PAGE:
1

I noticed that after upgrading from Loki to Juno my battery life was severally decreased. I have a Dell XPS 9550 with a NVIDI GeForce(R) GTX 960M.

  • I've installed tlp and tlp-rdw
  • I've addded the nvidia graphics drivers ppa: ppa:graphics-drivers/ppa.
  • I'm using nvidia-driver-...
  • I've installed all the recent updates
  • I've switched to intel using prime-select.

I noticed however when checking powertop Tunables, when running from battery the following item:

Bad           Runtime PM for PCI Device NVIDIA Corporation GM107M [GeForce GTX 960M]

I also noticed:

The battery reports a discharge rate of 20.9 W

When I switched the NVIDIA item from bad to good I got:

The battery reports a discharge rate of 12.4 W

Which is quite a significant drop.

I found this possible related question, but the issue seems solved and should have been back-ported to Ubuntu 18.04 already.
https://askubuntu.com/questions/1037977/optimus-nvidia-gpu-turned-on-whatever-prime-select-says/1045767?noredirect=1#comment1799551_1045767

Questions:

  • Why would the NVIDIA card still use power even though I selected Intel?
  • Is there a better way to disable it?
  • Is there an easy way to make this powertop tune permanent?
1

Update: Augustin found a better approach for using a SystemD service:

One option to make this powertop tune permanent:

  1. Copy the command powertop executes when switching the nvidia tunable from bad to good. In my case that was:
    /bin/echo auto > /sys/bus/pci/devices/0000:02:00.0/power/control
  2. Add a SystemD service that executes that command: create:
    /etc/systemd/system/nvidia-power-control.service
  3. Fill with:

    [Unit]
    Description=NVIDIA automatic power control
    [Service]
    Type=oneshot
    ExecStart=/bin/sh -c '/bin/echo auto > /sys/bus/pci/devices/0000:02:00.0/power/control'
    KillMode=none
    [Install]
    WantedBy=multi-user.target      
    

    Make sure the command inside the /bin/sh -c '' is the copied command.

  4. Run: systemctl daemon-reload.
  5. Run: systemctl enable nvidia-power-control.
  6. Run: systemctl start nvidia-power-control.
  7. Verify it's running:

    $ systemctl status nvidia-power-control
    ● nvidia-power-control.service - NVIDIA automatic power control
       Loaded: loaded (/etc/systemd/system/nvidia-power-control.service; enabled; vendor preset: enabled)
       Active: inactive (dead) since Thu 2018-11-29 14:21:20 CET; 6s ago
      Process: 28759 ExecStart=/bin/sh -c /bin/echo auto > /sys/bus/pci/devices/0000:02:00.0/power/control (code=exited, status=0/S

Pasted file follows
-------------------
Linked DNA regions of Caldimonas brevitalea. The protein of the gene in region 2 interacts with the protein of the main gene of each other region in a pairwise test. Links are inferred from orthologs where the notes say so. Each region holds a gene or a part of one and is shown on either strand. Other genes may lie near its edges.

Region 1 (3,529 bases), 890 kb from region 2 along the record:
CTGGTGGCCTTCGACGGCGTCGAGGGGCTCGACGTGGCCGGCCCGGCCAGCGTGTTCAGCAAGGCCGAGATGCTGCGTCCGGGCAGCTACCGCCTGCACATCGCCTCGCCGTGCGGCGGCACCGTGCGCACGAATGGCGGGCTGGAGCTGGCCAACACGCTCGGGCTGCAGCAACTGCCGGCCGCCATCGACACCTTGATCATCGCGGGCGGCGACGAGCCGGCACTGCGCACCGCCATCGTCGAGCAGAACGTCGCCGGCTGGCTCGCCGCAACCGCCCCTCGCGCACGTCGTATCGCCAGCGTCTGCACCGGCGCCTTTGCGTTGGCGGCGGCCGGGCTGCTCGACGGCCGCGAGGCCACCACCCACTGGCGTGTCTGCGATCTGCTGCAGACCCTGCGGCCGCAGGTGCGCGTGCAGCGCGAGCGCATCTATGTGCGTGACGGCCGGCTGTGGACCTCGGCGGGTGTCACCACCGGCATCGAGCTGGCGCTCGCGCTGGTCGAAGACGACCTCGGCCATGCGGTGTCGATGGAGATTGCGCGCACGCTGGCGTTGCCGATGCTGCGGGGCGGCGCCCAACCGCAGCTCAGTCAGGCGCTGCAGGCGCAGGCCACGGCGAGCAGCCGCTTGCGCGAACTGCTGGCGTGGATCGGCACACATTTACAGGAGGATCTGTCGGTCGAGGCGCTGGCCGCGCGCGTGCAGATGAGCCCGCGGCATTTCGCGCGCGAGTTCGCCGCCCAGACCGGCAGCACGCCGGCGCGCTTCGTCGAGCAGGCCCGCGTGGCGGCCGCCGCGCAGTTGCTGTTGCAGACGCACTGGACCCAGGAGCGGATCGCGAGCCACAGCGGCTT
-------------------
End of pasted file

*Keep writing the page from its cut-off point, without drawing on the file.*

Main PID: 28759 (code=exited, status=0/SUCCESS)
    
    nov 29 14:21:20 xps systemd[1]: Starting NVIDIA automatic power control...
    nov 29 
    14:21:20 xps systemd[1]: Started NVIDIA automatic power control.
    

For me this made sure the powertop tunables always indicates good for the Nvidia card.

Please tell me if there is an easier way to do this.

  • pretty cool, your workaround is very easy now. – Javier A. Nov 28 '18 at 12:43
  • instead of using /usr/local/bin/powertop-tuning i recommend to use /opt and then add the PATH or create a soft link in /usr/local/bin/ or w/e – Sebastian Nov 28 '18 at 21:51
0

I would like to provide alternative way to make PowerTop tune permanent.

// According to Ubuntu ManPage rc.local is now provided for backward compatibility and shouldn't be used unless it's not necessary.

// A proper way is probably to use a particular unit file. See Peter's answer.

Also /etc/rc.local can be used to achieve this. When this file exists it's being executed automatically during late boot.

For more info about rc.local see:

http://manpages.ubuntu.com/manpages/bionic/man8/systemd-rc-local-generator.8.html

1. Create /etc/rc.local file

sudo nano /etc/rc.local

2. Write the script

#!/bin/sh -e
#
# rc.local
#
# This script is executed at the end of each multiuser runlevel.
# Make sure that the script will "exit 0" on success or any other
# value on error.
#
# In order to enable or disable this script just change the execution
# bits.
#
# By default this script does nothing.

echo auto > /sys/bus/pci/devices/0000:01:00.0/power/control

exit 0

Source: https://hastebin.com/yurufehezi.bash

3. Make it executable

sudo chmod +x /etc/rc.local

4. Reboot your machine

After that systemd rc-local.service is available and loaded:

$ systemctl status rc-local.service 
● rc-local.service - /etc/rc.local Compatibility
   Loaded: loaded (/lib/systemd/system/rc-local.service; enabled-runtime; vendo
  Drop-In: /lib/systemd/system/rc-local.service.d
           └─debian.conf
   Active: active (exited) since Tue 2018-11-27 14:36:30 CET; 1 day 7h ago
     Docs: man:systemd-rc-local-generator(8)
    Tasks: 0 (limit: 4915)
   CGroup: /system.slice/rc-local.service

lis 27 14:36:30 elementaryNix systemd[1]: Starting /etc/rc.local Compatibility.
lis 27 14:36:30 elementaryNix rc.local[1229]: Enabled persistence mode for GPU 
lis 27 14:36:30 elementaryNix rc.local[1229]: All done.
lis 27 14:36:30 elementaryNix systemd[1]: Started /etc/rc.local Compatibility.

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